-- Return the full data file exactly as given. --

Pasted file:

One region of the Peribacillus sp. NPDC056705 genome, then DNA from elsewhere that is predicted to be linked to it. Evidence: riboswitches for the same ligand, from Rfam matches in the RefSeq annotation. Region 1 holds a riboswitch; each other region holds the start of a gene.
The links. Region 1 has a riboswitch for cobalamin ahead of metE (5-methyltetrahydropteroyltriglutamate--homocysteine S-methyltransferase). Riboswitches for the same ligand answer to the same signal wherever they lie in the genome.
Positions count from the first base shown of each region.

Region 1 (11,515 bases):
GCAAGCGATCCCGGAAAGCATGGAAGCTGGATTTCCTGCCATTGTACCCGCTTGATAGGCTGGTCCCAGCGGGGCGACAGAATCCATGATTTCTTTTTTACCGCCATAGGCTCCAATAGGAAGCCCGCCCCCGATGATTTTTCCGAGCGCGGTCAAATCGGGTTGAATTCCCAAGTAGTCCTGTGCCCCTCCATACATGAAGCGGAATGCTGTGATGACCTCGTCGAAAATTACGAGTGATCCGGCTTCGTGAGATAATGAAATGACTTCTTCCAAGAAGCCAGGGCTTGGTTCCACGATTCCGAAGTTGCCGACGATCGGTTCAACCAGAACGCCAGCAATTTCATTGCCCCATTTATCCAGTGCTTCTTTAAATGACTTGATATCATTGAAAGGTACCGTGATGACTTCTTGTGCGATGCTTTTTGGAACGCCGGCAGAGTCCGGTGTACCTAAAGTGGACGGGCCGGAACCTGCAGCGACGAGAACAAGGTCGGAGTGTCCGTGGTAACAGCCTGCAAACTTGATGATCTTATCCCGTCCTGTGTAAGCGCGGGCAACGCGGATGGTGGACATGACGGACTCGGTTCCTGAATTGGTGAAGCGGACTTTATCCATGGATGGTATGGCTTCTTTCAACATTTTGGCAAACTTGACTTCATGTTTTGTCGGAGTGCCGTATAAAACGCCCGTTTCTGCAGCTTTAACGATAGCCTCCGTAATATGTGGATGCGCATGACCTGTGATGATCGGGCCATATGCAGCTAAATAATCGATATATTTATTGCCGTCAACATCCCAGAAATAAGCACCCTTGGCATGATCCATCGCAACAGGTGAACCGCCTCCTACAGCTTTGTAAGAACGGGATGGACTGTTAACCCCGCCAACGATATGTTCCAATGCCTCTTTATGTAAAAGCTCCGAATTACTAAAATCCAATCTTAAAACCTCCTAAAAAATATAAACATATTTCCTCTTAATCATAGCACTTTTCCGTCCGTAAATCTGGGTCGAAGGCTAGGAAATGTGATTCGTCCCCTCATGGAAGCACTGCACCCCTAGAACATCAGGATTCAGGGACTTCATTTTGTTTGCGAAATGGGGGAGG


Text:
One region of the Peribacillus sp. NPDC056705 genome, then DNA from elsewhere that is predicted to be linked to it. Evidence: riboswitches for the same ligand, from Rfam matches in the RefSeq annotation. Region 1 holds a riboswitch; each other region holds the start of a gene.
The links. Region 1 has a riboswitch for cobalamin ahead of metE (5-methyltetrahydropteroyltriglutamate--homocysteine S-methyltransferase). Riboswitches for the same ligand answer to the same signal wherever they lie in the genome.
Positions count from the first base shown of each region.

Region 1 (11,515 bases):
GCAAGCGATCCCGGAAAGCATGGAAGCTGGATTTCCTGCCATTGTACCCGCTTGATAGGCTGGTCCCAGCGGGGCGACAGAATCCATGATTTCTTTTTTACCGCCATAGGCTCCAATAGGAAGCCCGCCCCCGATGATTTTTCCGAGCGCGGTCAAATCGGGTTGAATTCCCAAGTAGTCCTGTGCCCCTCCATACATGAAGCGGAATGCTGTGATGACCTCGTCGAAAATTACGAGTGATCCGGCTTCGTGAGATAATGAAATGACTTCTTCCAAGAAGCCAGGGCTTGGTTCCACGATTCCGAAGTTGCCGACGATCGGTTCAACCAGAACGCCAGCAATTTCATTGCCCCATTTATCCAGTGCTTCTTTAAATGACTTGATATCATTGAAAGGTACCGTGATGACTTCTTGTGCGATGCTTTTTGGAACGCCGGCAGAGTCCGGTGTACCTAAAGTGGACGGGCCGGAACCTGCAGCGACGAGAACAAGGTCGGAGTGTCCGTGGTAACAGCCTGCAAACTTGATGATCTTATCCCGTCCTGTGTAAGCGCGGGCAACGCGGATGGTGGACATGACGGACTCGGTTCCTGAATTGGTGAAGCGGACTTTATCCATGGATGGTATGGCTTCTTTCAACATTTTGGCAAACTTGACTTCATGTTTTGTCGGAGTGCCGTATAAAACGCCCGTTTCTGCAGCTTTAACGATAGCCTCCGTAATATGTGGATGCGCATGACCTGTGATGATCGGGCCATATGCAGCTAAATAATCGATATATTTATTGCCGTCAACATCCCAGAAATAAGCACCCTTGGCATGATCCATCGCAACAGGTGAACCGCCTCCTACAGCTTTGTAAGAACGGGATGGACTGTTAACCCCGCCAACGATATGTTCCAATGCCTCTTTATGTAAAAGCTCCGAATTACTAAAATCCAATCTTAAAACCTCCTAAAAAATATAAACATATTTCCTCTTAATCATAGCACTTTTCCGTCCGTAAATCTGGGTCGAAGGCTAGGAAATGTGATTCGTCCCCTCATGGAAGCACTGCACCCCTAGAACATCAGGATTCAGGGACTTCATTTTGTTTGCGAAATGGGGGAGG